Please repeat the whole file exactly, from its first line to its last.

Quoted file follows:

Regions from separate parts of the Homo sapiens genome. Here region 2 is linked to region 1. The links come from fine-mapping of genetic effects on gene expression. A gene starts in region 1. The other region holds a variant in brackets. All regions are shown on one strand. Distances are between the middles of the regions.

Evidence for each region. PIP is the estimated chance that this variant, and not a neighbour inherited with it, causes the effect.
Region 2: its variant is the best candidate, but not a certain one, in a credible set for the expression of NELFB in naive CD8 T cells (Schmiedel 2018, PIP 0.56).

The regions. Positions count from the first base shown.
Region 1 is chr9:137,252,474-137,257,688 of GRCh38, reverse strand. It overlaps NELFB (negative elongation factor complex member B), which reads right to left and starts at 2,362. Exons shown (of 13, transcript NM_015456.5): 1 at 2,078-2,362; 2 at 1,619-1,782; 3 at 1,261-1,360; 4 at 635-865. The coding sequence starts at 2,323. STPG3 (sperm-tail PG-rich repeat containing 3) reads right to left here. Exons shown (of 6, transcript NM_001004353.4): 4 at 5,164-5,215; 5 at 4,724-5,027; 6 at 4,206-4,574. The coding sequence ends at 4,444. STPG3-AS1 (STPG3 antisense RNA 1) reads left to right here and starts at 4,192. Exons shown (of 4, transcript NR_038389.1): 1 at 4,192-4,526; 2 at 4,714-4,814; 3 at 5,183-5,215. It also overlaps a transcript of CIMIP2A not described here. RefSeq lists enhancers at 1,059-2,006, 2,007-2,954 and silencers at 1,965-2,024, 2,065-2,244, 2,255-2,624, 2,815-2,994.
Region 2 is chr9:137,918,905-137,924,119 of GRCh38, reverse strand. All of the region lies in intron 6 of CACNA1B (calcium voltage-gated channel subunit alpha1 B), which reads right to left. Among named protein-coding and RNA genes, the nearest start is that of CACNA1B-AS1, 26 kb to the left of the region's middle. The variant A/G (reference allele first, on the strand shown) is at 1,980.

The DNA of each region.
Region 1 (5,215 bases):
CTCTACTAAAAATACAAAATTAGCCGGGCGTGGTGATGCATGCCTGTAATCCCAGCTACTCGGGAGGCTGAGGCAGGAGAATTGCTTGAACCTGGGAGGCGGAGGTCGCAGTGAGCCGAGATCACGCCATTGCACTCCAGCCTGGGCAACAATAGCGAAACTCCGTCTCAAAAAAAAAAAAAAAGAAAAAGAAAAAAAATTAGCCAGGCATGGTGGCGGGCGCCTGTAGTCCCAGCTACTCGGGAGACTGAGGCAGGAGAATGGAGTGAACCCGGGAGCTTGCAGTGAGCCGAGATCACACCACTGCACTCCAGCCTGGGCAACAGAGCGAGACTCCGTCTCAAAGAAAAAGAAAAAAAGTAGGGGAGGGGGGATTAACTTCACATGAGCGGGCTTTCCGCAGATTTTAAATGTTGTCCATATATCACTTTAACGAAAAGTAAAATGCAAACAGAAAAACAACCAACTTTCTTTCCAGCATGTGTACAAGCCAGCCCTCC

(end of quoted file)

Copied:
Regions from separate parts of the Homo sapiens genome. Here region 2 is linked to region 1. The links come from fine-mapping of genetic effects on gene expression. A gene starts in region 1. The other region holds a variant in brackets. All regions are shown on one strand. Distances are between the middles of the regions.

Evidence for each region. PIP is the estimated chance that this variant, and not a neighbour inherited with it, causes the effect.
Region 2: its variant is the best candidate, but not a certain one, in a credible set for the expression of NELFB in naive CD8 T cells (Schmiedel 2018, PIP 0.56).

The regions. Positions count from the first base shown.
Region 1 is chr9:137,252,474-137,257,688 of GRCh38, reverse strand. It overlaps NELFB (negative elongation factor complex member B), which reads right to left and starts at 2,362. Exons shown (of 13, transcript NM_015456.5): 1 at 2,078-2,362; 2 at 1,619-1,782; 3 at 1,261-1,360; 4 at 635-865. The coding sequence starts at 2,323. STPG3 (sperm-tail PG-rich repeat containing 3) reads right to left here. Exons shown (of 6, transcript NM_001004353.4): 4 at 5,164-5,215; 5 at 4,724-5,027; 6 at 4,206-4,574. The coding sequence ends at 4,444. STPG3-AS1 (STPG3 antisense RNA 1) reads left to right here and starts at 4,192. Exons shown (of 4, transcript NR_038389.1): 1 at 4,192-4,526; 2 at 4,714-4,814; 3 at 5,183-5,215. It also overlaps a transcript of CIMIP2A not described here. RefSeq lists enhancers at 1,059-2,006, 2,007-2,954 and silencers at 1,965-2,024, 2,065-2,244, 2,255-2,624, 2,815-2,994.
Region 2 is chr9:137,918,905-137,924,119 of GRCh38, reverse strand. All of the region lies in intron 6 of CACNA1B (calcium voltage-gated channel subunit alpha1 B), which reads right to left. Among named protein-coding and RNA genes, the nearest start is that of CACNA1B-AS1, 26 kb to the left of the region's middle. The variant A/G (reference allele first, on the strand shown) is at 1,980.

The DNA of each region.
Region 1 (5,215 bases):
CTCTACTAAAAATACAAAATTAGCCGGGCGTGGTGATGCATGCCTGTAATCCCAGCTACTCGGGAGGCTGAGGCAGGAGAATTGCTTGAACCTGGGAGGCGGAGGTCGCAGTGAGCCGAGATCACGCCATTGCACTCCAGCCTGGGCAACAATAGCGAAACTCCGTCTCAAAAAAAAAAAAAAAGAAAAAGAAAAAAAATTAGCCAGGCATGGTGGCGGGCGCCTGTAGTCCCAGCTACTCGGGAGACTGAGGCAGGAGAATGGAGTGAACCCGGGAGCTTGCAGTGAGCCGAGATCACACCACTGCACTCCAGCCTGGGCAACAGAGCGAGACTCCGTCTCAAAGAAAAAGAAAAAAAGTAGGGGAGGGGGGATTAACTTCACATGAGCGGGCTTTCCGCAGATTTTAAATGTTGTCCATATATCACTTTAACGAAAAGTAAAATGCAAACAGAAAAACAACCAACTTTCTTTCCAGCATGTGTACAAGCCAGCCCTCC